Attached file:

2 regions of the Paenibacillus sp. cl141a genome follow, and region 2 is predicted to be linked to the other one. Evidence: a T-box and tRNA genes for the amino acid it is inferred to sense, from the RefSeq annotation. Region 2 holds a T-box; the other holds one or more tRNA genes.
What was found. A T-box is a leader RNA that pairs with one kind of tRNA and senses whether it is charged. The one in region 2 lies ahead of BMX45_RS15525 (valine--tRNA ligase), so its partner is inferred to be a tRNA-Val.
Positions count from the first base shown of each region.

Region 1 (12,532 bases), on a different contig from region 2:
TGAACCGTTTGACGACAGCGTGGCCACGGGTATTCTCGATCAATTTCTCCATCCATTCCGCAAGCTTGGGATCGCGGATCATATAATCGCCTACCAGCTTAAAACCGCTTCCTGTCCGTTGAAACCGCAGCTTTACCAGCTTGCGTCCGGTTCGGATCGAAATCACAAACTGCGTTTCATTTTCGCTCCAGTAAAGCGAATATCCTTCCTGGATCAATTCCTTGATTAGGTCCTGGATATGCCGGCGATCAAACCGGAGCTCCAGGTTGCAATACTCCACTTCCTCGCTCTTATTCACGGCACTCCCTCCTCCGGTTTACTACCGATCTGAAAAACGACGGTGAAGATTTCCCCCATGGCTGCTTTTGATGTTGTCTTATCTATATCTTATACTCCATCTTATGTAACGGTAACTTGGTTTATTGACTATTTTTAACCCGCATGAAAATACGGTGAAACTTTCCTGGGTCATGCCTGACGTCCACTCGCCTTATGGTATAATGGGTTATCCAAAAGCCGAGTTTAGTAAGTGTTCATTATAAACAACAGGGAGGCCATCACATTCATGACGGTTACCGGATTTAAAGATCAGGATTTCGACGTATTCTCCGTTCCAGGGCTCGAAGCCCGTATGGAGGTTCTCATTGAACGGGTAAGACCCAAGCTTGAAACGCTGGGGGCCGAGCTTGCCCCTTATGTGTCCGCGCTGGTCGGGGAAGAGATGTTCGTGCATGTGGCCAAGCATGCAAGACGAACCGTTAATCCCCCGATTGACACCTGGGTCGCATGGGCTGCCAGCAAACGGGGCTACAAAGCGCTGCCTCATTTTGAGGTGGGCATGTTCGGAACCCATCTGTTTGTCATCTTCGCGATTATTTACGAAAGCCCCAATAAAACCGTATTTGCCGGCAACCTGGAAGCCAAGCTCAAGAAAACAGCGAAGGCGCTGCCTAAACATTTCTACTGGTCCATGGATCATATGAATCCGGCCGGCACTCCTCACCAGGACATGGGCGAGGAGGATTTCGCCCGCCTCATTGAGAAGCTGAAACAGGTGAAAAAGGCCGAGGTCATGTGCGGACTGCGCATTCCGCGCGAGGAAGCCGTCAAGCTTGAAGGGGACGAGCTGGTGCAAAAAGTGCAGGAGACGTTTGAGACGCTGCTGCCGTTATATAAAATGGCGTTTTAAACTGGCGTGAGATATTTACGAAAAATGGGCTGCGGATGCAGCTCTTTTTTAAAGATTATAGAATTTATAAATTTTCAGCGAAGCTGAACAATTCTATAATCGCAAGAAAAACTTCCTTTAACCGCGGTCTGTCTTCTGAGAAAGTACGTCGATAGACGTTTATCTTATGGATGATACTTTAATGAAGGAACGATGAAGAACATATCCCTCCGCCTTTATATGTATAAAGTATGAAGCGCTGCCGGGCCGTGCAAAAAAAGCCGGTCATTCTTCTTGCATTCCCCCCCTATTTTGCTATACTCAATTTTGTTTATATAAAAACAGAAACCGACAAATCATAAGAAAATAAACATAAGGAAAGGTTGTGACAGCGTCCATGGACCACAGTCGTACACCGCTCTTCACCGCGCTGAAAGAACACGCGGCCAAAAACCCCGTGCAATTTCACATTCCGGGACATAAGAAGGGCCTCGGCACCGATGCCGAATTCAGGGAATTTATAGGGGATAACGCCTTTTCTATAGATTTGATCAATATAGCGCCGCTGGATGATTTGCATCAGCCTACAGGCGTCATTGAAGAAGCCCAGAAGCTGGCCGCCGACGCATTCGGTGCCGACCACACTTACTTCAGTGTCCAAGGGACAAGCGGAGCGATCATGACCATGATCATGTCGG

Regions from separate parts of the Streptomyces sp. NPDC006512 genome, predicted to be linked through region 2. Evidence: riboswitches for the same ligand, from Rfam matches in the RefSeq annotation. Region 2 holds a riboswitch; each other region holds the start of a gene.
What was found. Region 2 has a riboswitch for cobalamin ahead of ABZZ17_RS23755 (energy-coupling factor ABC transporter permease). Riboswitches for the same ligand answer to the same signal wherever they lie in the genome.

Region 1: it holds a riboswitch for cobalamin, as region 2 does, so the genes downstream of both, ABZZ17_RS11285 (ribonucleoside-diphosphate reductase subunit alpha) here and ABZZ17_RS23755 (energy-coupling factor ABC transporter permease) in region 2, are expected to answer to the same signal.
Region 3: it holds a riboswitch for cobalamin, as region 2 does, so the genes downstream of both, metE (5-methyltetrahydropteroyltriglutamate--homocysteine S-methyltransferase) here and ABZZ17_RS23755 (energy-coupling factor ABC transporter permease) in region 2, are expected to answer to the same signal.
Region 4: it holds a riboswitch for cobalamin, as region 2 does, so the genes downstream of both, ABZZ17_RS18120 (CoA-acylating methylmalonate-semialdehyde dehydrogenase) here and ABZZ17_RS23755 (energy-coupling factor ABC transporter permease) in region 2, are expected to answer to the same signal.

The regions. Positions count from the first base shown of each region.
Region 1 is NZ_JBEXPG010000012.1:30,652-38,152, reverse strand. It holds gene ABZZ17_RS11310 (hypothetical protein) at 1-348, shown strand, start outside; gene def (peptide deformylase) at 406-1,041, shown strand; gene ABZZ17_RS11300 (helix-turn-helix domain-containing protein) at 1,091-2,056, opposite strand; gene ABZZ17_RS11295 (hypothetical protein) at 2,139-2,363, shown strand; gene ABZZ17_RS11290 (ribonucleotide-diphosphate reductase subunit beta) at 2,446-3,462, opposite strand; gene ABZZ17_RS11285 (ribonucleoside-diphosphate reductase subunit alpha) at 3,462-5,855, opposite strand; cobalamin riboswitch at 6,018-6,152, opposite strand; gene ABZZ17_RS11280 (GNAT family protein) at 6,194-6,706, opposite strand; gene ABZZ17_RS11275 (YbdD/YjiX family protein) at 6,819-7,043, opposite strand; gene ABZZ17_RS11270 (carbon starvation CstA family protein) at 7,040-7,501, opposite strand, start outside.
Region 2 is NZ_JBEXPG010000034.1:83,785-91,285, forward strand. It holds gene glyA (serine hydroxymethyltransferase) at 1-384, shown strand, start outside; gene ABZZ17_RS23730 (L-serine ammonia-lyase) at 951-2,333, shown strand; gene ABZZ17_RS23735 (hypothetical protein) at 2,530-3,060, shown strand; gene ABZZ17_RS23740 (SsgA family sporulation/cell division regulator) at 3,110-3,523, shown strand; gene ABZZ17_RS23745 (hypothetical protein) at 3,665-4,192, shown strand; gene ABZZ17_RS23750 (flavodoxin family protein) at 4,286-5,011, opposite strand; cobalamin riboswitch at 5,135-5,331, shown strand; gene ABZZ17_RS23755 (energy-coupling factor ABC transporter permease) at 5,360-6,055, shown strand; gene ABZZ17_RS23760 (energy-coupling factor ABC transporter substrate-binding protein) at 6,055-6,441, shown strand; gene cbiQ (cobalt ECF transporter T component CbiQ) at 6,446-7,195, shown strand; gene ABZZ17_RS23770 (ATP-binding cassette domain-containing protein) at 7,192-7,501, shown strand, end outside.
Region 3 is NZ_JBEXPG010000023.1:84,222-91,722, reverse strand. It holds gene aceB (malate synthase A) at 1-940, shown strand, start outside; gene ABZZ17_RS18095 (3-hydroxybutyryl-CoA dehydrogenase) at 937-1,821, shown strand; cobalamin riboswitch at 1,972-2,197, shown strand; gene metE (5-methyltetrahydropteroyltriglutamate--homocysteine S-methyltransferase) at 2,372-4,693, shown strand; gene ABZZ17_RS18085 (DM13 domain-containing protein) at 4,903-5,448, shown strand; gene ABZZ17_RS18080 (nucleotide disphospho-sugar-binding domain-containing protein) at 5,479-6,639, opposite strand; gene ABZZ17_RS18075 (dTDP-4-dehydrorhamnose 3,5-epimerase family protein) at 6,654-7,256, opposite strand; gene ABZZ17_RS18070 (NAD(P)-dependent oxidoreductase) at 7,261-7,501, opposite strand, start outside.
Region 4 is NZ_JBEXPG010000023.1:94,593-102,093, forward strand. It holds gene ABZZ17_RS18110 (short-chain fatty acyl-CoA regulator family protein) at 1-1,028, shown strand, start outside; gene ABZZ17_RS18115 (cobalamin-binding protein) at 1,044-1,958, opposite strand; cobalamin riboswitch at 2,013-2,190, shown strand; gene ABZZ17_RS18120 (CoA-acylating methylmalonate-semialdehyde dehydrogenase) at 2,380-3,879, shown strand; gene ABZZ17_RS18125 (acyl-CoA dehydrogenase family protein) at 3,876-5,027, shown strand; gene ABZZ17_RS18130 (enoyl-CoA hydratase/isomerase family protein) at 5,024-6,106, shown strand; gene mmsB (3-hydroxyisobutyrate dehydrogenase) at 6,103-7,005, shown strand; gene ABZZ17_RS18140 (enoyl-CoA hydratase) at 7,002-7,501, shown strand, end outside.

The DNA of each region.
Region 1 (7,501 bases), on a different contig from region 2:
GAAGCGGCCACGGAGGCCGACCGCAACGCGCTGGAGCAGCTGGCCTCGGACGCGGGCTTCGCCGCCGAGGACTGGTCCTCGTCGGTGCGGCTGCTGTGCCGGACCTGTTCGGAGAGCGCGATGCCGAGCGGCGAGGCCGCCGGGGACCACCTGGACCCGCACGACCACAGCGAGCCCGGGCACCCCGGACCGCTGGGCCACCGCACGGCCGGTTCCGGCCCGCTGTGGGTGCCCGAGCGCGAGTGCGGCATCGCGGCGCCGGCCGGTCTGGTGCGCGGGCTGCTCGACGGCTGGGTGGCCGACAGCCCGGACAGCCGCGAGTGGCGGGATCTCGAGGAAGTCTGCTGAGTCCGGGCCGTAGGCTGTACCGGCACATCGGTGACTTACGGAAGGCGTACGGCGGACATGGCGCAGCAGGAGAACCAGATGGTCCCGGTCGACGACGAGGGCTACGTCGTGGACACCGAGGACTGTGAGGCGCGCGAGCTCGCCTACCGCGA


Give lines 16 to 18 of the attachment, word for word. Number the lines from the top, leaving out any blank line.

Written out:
The DNA of each region.
Region 1 (7,501 bases), on a different contig from region 2:
GAAGCGGCCACGGAGGCCGACCGCAACGCGCTGGAGCAGCTGGCCTCGGACGCGGGCTTCGCCGCCGAGGACTGGTCCTCGTCGGTGCGGCTGCTGTGCCGGACCTGTTCGGAGAGCGCGATGCCGAGCGGCGAGGCCGCCGGGGACCACCTGGACCCGCACGACCACAGCGAGCCCGGGCACCCCGGACCGCTGGGCCACCGCACGGCCGGTTCCGGCCCGCTGTGGGTGCCCGAGCGCGAGTGCGGCATCGCGGCGCCGGCCGGTCTGGTGCGCGGGCTGCTCGACGGCTGGGTGGCCGACAGCCCGGACAGCCGCGAGTGGCGGGATCTCGAGGAAGTCTGCTGAGTCCGGGCCGTAGGCTGTACCGGCACATCGGTGACTTACGGAAGGCGTACGGCGGACATGGCGCAGCAGGAGAACCAGATGGTCCCGGTCGACGACGAGGGCTACGTCGTGGACACCGAGGACTGTGAGGCGCGCGAGCTCGCCTACCGCGA